Amanda Dehnert (director “Diamond Alice”) is a director, adaptor, playwright and composer. Recent directing credits include “West Side Story” at Carnegie Hall; “Timon of Athens,” “Into the Woods” and “My Fair Lady” at Oregon Shakespeare Festival; the world premiere of “Cloudlands” for South Coast Repertory; “The Fantasticks” for South Coast Repertory, Long Wharf Theatre and Arena Stage; “Cabaret” for Stratford Shakespeare Festival, Canada; “Not Wanted on the Voyage” for American Music Theatre Project at Northwestern; and a staged reading of “Two Gentlemen of Verona – The Rock Opera” for Shakespeare Theatre, D.C. Other favorite credits include the premiere of “Eastland: A New Musical” for Lookingglass Theatre Company (direction and orchestration); “Richard III” at The Public Theatre Mobile Shakespeare Unit (director and composer); “Death of a Salesman” for Dallas Theatre Center (director and composer); “Julius Caesar” for Oregon Shakespeare Festival (director and adaptor); and “Romeo and Juliet” and “Midsummer Night’s Dream” for Chicago Shakespeare Company (director, adaptor and composer). Writing credits include the world premiere of “The Verona Project” for California Shakespeare Theatre (also composer); and “Peter Pan (a Play)” for Lookingglass Theatre Company. Dehnert is an associate professor of theater at Northwestern University’s School of Communication.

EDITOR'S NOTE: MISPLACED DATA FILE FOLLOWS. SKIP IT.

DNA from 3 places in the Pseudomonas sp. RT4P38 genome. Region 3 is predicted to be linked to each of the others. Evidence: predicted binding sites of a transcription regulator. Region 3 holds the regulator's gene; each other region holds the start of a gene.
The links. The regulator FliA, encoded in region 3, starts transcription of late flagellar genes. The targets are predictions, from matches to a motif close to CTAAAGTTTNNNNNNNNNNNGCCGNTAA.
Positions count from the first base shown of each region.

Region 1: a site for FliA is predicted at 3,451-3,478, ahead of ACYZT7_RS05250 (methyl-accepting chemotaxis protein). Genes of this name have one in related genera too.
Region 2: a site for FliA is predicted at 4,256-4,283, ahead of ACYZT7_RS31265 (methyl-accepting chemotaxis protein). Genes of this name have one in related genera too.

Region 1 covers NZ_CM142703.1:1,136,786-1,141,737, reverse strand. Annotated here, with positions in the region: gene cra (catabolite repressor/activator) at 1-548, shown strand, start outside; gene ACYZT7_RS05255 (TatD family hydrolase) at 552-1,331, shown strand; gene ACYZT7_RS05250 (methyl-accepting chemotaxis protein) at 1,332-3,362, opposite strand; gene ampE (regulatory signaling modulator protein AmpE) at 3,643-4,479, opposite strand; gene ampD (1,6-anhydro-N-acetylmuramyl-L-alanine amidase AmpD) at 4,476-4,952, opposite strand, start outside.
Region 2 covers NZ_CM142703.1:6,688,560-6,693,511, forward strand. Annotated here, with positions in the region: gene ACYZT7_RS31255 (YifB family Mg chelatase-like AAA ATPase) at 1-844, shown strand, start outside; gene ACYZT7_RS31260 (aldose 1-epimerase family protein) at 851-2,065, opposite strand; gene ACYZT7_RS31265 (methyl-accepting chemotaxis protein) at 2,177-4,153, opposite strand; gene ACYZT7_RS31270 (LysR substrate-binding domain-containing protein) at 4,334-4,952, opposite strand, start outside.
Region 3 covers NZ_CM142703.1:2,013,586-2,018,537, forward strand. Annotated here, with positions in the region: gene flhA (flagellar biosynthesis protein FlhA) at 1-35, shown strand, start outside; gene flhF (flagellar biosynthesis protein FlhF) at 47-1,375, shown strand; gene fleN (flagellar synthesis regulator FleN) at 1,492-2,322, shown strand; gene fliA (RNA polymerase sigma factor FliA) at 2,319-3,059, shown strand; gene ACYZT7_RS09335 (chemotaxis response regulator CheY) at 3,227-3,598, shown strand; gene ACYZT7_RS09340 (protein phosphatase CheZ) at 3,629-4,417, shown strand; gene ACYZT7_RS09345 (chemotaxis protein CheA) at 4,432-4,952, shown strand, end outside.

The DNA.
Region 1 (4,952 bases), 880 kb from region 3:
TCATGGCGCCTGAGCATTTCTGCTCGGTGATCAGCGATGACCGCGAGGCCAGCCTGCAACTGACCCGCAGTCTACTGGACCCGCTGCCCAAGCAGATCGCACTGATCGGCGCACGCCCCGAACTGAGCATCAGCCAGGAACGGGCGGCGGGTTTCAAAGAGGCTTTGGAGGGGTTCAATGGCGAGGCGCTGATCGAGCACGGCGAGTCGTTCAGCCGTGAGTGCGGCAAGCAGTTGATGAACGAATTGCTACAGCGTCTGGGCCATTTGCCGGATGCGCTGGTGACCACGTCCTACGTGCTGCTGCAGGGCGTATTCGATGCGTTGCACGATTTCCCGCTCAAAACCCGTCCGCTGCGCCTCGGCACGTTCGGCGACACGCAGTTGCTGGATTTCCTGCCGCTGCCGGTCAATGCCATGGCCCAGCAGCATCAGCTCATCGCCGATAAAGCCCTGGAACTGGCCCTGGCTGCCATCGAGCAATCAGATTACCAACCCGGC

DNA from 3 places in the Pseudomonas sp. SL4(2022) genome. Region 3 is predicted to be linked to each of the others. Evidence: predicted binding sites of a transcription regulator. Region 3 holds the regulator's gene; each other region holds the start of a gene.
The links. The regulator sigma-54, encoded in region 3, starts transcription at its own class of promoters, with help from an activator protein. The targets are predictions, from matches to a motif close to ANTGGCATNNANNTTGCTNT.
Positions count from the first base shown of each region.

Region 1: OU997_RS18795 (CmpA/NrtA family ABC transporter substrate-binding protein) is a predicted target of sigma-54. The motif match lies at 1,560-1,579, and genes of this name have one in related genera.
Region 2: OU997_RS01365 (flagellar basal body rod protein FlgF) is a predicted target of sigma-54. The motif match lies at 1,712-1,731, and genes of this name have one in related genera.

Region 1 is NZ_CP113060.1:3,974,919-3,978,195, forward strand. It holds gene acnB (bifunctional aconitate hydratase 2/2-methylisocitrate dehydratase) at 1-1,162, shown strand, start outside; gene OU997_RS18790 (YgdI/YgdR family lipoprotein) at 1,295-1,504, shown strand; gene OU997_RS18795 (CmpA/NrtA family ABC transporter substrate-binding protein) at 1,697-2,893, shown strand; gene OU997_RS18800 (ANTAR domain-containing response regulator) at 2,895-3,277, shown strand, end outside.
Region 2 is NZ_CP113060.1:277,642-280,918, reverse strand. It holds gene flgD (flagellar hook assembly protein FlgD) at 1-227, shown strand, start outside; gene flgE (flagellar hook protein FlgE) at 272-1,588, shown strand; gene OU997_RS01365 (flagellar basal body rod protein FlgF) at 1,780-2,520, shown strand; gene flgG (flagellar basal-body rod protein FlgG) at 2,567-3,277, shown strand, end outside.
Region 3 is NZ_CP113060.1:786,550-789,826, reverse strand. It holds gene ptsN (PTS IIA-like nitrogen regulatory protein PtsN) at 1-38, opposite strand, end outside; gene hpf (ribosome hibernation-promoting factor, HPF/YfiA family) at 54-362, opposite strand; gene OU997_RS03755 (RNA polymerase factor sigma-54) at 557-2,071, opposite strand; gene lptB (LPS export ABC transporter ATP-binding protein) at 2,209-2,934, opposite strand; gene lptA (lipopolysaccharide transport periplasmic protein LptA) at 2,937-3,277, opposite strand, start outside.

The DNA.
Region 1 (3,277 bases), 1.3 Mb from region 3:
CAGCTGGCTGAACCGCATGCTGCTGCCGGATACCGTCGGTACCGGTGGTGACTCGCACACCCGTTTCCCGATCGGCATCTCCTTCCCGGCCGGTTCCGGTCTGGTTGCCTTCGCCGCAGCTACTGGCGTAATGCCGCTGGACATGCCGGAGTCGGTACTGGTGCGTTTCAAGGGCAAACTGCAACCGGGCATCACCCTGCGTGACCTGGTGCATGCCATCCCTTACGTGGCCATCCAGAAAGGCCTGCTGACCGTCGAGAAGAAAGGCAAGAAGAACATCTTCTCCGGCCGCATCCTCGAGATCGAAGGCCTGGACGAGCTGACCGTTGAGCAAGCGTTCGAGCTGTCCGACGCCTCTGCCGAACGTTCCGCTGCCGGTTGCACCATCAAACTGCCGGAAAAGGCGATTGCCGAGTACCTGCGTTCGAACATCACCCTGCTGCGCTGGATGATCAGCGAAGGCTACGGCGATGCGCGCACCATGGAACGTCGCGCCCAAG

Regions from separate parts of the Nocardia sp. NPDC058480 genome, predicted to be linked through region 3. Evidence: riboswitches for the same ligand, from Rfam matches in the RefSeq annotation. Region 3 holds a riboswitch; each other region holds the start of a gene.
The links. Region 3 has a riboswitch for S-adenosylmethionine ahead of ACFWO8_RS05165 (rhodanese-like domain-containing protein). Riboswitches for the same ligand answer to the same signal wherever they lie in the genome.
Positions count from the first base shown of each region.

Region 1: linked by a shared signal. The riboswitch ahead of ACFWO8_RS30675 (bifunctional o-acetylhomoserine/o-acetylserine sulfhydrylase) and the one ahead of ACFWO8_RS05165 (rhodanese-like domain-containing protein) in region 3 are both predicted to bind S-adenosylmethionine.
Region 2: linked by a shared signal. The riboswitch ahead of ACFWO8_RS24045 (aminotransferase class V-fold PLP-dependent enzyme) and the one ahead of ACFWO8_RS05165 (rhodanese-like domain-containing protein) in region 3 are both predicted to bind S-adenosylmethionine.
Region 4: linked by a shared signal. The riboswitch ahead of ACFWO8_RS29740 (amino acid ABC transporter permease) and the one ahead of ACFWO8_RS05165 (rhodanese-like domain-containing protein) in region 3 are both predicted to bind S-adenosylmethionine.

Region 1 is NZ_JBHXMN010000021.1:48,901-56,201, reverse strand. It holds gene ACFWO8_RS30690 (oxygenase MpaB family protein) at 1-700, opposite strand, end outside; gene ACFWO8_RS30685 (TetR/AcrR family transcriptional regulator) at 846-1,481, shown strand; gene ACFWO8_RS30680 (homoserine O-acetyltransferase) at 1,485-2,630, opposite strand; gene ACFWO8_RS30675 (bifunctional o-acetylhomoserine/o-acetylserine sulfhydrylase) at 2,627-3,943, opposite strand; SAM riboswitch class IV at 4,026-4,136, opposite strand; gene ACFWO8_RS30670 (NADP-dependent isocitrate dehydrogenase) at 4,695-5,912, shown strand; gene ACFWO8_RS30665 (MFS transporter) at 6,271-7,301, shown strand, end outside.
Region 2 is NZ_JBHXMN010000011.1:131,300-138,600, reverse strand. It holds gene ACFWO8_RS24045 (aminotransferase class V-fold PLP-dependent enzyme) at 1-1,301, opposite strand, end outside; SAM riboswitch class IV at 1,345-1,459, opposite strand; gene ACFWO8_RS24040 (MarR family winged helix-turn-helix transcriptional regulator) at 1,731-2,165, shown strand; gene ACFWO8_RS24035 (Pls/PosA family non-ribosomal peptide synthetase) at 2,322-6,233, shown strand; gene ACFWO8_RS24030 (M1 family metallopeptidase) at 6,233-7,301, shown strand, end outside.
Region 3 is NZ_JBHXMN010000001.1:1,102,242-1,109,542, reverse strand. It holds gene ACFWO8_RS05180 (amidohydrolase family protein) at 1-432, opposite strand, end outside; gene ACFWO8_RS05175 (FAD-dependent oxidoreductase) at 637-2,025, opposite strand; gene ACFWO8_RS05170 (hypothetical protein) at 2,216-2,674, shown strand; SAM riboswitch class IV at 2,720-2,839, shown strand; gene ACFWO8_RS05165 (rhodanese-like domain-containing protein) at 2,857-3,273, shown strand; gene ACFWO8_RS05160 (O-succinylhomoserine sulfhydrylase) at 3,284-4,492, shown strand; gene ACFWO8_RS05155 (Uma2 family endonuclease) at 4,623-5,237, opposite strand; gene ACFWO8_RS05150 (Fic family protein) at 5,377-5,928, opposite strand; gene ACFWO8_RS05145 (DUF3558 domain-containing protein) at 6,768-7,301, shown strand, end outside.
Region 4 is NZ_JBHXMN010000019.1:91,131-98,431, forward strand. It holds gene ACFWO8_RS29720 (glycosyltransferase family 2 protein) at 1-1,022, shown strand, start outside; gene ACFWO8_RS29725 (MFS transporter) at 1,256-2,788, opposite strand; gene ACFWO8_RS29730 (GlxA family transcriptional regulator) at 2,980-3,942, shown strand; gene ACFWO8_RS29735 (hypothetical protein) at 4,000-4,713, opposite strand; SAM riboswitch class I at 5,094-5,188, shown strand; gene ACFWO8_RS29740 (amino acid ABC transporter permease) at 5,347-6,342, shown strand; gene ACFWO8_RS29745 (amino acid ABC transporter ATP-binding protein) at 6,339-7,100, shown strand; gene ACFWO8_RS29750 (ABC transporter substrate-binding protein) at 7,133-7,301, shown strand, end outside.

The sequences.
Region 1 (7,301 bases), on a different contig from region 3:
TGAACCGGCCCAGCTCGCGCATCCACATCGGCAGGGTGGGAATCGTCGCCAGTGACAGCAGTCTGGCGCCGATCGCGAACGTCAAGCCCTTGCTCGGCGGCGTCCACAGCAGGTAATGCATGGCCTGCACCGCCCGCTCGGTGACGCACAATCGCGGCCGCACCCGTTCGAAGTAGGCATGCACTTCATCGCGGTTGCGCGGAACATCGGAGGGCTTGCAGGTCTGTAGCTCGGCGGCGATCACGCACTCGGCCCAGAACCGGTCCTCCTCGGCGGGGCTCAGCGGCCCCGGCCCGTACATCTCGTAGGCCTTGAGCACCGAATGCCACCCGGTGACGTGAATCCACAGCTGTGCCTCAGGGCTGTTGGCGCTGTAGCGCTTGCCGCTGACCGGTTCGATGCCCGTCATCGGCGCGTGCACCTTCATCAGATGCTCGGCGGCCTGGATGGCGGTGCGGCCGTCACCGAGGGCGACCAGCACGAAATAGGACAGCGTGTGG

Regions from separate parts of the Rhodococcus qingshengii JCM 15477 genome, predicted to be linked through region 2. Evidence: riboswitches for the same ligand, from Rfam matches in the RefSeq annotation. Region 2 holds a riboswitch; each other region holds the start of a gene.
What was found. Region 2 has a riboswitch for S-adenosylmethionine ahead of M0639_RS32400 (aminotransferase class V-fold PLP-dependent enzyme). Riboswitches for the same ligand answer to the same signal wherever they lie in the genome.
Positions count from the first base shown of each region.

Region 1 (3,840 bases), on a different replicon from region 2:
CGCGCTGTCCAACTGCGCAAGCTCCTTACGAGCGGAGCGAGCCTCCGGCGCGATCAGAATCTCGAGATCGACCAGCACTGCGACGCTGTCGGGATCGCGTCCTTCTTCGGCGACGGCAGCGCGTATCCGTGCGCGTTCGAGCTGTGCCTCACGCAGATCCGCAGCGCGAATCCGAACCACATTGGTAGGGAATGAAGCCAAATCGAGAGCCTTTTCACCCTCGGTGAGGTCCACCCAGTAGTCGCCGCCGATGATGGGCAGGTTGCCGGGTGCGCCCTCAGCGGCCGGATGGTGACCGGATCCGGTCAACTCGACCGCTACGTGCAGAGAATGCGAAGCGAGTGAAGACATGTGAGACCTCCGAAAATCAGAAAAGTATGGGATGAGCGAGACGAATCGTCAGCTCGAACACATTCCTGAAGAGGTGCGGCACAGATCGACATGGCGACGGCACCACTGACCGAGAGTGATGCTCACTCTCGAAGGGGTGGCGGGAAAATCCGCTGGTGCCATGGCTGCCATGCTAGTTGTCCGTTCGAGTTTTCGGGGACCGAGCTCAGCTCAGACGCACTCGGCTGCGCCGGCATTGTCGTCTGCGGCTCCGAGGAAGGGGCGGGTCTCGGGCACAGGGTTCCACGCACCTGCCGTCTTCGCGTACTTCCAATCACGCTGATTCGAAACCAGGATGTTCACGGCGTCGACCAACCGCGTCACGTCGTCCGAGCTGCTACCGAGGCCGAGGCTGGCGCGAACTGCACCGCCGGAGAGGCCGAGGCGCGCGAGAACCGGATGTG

Adam Gwon (music and lyrics “Scotland, PA”) is a composer and lyricist whose musicals include “Ordinary Days” (Roundabout Theatre), “String” (Village Theatre), “Cake Off” (Signature Theatre, Helen Hayes Award nomination), “Cloudlands” (South Coast Rep), “The Boy Detective Fails” (Signature), and “Bernice Bobs Her Hair” (Lyric Theatre of Oklahoma). Honors include the Kleban Prize in Musical Theatre, the Fred Ebb, Frederick Loewe and Richard Rodgers Awards, Second Stage Theatre’s Donna Perret Rosen Award, the Weston Playhouse New Musical Award, the ASCAP Harold Adamson Award and the Manhattan Association of Cabarets and Clubs’ John Wallowitch Award. His recordings include “Ordinary Days” (Ghostlight Records), Audra McDonald's “Go Back Home” (Nonesuch), “The Essential Liz Callaway” (Working Girl Records) and “Over the Moon: The Broadway Lullaby Album.”